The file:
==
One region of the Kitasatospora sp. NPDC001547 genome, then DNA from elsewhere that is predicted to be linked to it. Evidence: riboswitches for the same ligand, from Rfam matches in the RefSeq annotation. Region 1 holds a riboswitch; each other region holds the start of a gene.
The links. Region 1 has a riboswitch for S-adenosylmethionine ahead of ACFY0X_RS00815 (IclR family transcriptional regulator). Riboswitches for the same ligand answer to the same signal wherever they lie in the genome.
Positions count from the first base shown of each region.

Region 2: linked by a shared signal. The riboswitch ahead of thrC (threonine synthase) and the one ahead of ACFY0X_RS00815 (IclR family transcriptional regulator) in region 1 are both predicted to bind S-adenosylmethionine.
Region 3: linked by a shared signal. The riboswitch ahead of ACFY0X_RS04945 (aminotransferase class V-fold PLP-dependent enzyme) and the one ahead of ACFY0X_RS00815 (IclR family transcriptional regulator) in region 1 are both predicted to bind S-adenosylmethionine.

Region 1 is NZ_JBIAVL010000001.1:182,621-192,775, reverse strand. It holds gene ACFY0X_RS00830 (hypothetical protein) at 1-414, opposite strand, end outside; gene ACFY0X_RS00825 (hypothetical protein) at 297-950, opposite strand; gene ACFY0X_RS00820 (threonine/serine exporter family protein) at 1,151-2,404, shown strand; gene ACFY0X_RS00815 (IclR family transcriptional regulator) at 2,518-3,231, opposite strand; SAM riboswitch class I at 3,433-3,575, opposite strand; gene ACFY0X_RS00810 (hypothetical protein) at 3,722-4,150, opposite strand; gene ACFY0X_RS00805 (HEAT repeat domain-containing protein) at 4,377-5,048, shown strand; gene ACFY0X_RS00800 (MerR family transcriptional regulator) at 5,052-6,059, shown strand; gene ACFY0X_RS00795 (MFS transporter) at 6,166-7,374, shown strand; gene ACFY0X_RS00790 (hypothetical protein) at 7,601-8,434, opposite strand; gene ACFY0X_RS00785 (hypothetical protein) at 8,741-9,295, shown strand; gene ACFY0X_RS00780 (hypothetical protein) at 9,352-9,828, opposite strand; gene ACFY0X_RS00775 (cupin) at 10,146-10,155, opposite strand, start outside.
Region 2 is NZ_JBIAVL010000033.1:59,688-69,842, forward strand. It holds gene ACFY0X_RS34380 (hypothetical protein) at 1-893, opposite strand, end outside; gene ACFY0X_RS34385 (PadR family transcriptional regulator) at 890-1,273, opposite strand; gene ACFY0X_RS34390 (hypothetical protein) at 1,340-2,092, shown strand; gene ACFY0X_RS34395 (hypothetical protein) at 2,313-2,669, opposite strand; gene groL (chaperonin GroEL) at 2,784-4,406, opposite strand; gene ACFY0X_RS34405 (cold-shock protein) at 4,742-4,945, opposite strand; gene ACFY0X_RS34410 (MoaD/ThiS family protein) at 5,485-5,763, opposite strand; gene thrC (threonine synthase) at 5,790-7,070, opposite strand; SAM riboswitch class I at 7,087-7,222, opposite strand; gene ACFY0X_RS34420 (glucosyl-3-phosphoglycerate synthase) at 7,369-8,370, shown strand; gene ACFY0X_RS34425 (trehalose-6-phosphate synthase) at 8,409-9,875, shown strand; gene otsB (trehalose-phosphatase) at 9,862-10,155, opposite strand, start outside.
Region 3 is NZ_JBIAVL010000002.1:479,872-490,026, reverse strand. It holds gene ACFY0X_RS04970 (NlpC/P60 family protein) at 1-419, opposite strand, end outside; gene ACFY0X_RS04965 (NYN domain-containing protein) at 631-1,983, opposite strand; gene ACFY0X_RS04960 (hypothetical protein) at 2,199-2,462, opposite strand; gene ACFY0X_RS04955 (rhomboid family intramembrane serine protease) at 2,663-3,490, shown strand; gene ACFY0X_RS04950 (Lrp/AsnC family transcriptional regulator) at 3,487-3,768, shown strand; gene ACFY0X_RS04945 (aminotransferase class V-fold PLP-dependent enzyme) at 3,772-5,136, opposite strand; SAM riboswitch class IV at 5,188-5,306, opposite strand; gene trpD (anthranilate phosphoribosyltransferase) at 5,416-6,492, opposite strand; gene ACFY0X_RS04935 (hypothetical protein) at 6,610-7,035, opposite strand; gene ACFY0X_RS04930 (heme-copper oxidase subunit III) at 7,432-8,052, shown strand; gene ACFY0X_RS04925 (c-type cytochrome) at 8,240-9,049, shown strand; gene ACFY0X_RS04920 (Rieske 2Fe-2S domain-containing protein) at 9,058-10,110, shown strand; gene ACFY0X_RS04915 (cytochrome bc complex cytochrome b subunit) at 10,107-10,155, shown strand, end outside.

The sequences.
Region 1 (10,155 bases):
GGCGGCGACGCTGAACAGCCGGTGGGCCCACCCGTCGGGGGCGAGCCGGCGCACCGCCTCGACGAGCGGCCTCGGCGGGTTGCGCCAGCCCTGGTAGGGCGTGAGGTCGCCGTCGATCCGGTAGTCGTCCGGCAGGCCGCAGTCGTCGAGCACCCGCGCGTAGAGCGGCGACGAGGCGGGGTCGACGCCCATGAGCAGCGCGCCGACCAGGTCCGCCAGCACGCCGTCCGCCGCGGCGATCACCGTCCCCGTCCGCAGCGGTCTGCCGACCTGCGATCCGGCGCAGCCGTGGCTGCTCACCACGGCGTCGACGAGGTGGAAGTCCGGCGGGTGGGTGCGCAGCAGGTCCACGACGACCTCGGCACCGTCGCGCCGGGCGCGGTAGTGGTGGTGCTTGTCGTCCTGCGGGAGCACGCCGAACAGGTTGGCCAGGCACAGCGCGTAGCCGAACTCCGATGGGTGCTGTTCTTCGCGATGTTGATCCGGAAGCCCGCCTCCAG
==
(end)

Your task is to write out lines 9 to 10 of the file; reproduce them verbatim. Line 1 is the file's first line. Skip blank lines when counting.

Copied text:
The sequences.
Region 1 (10,155 bases):